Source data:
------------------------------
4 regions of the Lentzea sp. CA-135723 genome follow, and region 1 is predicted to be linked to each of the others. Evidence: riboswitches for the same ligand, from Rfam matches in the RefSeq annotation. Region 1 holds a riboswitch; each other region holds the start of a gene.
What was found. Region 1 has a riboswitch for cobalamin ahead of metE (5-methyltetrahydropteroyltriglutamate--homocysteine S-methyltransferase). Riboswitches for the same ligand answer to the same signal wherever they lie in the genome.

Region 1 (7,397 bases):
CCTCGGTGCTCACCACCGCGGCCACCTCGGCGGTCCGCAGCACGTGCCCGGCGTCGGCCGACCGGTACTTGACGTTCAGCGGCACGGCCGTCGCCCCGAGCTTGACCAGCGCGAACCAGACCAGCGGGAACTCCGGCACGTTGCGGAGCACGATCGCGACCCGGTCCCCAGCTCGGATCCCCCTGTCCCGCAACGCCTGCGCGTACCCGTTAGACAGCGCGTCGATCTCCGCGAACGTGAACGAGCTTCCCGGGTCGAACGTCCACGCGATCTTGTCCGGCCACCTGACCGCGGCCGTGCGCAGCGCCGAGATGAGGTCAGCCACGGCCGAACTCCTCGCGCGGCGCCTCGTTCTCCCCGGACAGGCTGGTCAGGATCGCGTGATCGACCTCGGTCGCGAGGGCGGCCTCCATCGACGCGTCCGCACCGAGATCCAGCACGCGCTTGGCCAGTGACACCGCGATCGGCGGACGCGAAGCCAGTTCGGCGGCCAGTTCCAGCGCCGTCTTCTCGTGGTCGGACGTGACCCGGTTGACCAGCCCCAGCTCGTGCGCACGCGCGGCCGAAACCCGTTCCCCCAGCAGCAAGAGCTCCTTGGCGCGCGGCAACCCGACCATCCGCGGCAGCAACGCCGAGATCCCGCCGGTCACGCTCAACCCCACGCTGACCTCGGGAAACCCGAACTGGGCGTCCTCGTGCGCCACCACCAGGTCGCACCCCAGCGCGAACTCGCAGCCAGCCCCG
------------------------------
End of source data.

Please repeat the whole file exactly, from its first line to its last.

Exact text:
4 regions of the Lentzea sp. CA-135723 genome follow, and region 1 is predicted to be linked to each of the others. Evidence: riboswitches for the same ligand, from Rfam matches in the RefSeq annotation. Region 1 holds a riboswitch; each other region holds the start of a gene.
What was found. Region 1 has a riboswitch for cobalamin ahead of metE (5-methyltetrahydropteroyltriglutamate--homocysteine S-methyltransferase). Riboswitches for the same ligand answer to the same signal wherever they lie in the genome.

Region 1 (7,397 bases):
CCTCGGTGCTCACCACCGCGGCCACCTCGGCGGTCCGCAGCACGTGCCCGGCGTCGGCCGACCGGTACTTGACGTTCAGCGGCACGGCCGTCGCCCCGAGCTTGACCAGCGCGAACCAGACCAGCGGGAACTCCGGCACGTTGCGGAGCACGATCGCGACCCGGTCCCCAGCTCGGATCCCCCTGTCCCGCAACGCCTGCGCGTACCCGTTAGACAGCGCGTCGATCTCCGCGAACGTGAACGAGCTTCCCGGGTCGAACGTCCACGCGATCTTGTCCGGCCACCTGACCGCGGCCGTGCGCAGCGCCGAGATGAGGTCAGCCACGGCCGAACTCCTCGCGCGGCGCCTCGTTCTCCCCGGACAGGCTGGTCAGGATCGCGTGATCGACCTCGGTCGCGAGGGCGGCCTCCATCGACGCGTCCGCACCGAGATCCAGCACGCGCTTGGCCAGTGACACCGCGATCGGCGGACGCGAAGCCAGTTCGGCGGCCAGTTCCAGCGCCGTCTTCTCGTGGTCGGACGTGACCCGGTTGACCAGCCCCAGCTCGTGCGCACGCGCGGCCGAAACCCGTTCCCCCAGCAGCAAGAGCTCCTTGGCGCGCGGCAACCCGACCATCCGCGGCAGCAACGCCGAGATCCCGCCGGTCACGCTCAACCCCACGCTGACCTCGGGAAACCCGAACTGGGCGTCCTCGTGCGCCACCACCAGGTCGCACCCCAGCGCGAACTCGCAGCCAGCCCCG